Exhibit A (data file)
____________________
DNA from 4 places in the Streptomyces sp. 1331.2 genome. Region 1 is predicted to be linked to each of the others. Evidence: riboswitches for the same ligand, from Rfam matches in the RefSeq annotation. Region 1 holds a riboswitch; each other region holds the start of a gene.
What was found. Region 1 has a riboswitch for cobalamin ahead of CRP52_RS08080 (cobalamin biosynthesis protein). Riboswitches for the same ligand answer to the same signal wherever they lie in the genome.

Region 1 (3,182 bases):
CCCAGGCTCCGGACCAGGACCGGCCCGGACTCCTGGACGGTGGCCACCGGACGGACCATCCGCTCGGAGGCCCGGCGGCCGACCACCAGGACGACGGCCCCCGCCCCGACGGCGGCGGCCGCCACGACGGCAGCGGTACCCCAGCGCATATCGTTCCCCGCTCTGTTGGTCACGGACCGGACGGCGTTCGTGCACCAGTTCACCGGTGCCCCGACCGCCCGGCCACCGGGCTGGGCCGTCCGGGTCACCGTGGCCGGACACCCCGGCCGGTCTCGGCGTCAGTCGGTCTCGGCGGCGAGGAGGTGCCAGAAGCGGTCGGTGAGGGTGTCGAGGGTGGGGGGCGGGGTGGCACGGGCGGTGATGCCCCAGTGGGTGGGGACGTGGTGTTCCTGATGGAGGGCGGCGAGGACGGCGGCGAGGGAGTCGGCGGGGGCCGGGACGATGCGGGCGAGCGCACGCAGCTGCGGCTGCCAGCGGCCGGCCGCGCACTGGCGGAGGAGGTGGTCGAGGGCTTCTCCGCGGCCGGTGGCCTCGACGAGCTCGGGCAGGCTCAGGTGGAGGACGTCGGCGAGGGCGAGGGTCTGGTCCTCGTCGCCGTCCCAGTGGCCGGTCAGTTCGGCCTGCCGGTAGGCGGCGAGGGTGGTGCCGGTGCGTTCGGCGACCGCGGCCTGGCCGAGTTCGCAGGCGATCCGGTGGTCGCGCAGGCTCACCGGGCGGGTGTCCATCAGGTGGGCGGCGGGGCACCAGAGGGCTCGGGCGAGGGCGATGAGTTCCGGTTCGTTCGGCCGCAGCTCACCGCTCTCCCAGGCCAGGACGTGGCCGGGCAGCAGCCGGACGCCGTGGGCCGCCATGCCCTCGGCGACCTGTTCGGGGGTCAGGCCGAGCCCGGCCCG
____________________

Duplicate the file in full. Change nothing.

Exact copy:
DNA from 4 places in the Streptomyces sp. 1331.2 genome. Region 1 is predicted to be linked to each of the others. Evidence: riboswitches for the same ligand, from Rfam matches in the RefSeq annotation. Region 1 holds a riboswitch; each other region holds the start of a gene.
What was found. Region 1 has a riboswitch for cobalamin ahead of CRP52_RS08080 (cobalamin biosynthesis protein). Riboswitches for the same ligand answer to the same signal wherever they lie in the genome.

Region 1 (3,182 bases):
CCCAGGCTCCGGACCAGGACCGGCCCGGACTCCTGGACGGTGGCCACCGGACGGACCATCCGCTCGGAGGCCCGGCGGCCGACCACCAGGACGACGGCCCCCGCCCCGACGGCGGCGGCCGCCACGACGGCAGCGGTACCCCAGCGCATATCGTTCCCCGCTCTGTTGGTCACGGACCGGACGGCGTTCGTGCACCAGTTCACCGGTGCCCCGACCGCCCGGCCACCGGGCTGGGCCGTCCGGGTCACCGTGGCCGGACACCCCGGCCGGTCTCGGCGTCAGTCGGTCTCGGCGGCGAGGAGGTGCCAGAAGCGGTCGGTGAGGGTGTCGAGGGTGGGGGGCGGGGTGGCACGGGCGGTGATGCCCCAGTGGGTGGGGACGTGGTGTTCCTGATGGAGGGCGGCGAGGACGGCGGCGAGGGAGTCGGCGGGGGCCGGGACGATGCGGGCGAGCGCACGCAGCTGCGGCTGCCAGCGGCCGGCCGCGCACTGGCGGAGGAGGTGGTCGAGGGCTTCTCCGCGGCCGGTGGCCTCGACGAGCTCGGGCAGGCTCAGGTGGAGGACGTCGGCGAGGGCGAGGGTCTGGTCCTCGTCGCCGTCCCAGTGGCCGGTCAGTTCGGCCTGCCGGTAGGCGGCGAGGGTGGTGCCGGTGCGTTCGGCGACCGCGGCCTGGCCGAGTTCGCAGGCGATCCGGTGGTCGCGCAGGCTCACCGGGCGGGTGTCCATCAGGTGGGCGGCGGGGCACCAGAGGGCTCGGGCGAGGGCGATGAGTTCCGGTTCGTTCGGCCGCAGCTCACCGCTCTCCCAGGCCAGGACGTGGCCGGGCAGCAGCCGGACGCCGTGGGCCGCCATGCCCTCGGCGACCTGTTCGGGGGTCAGGCCGAGCCCGGCCCG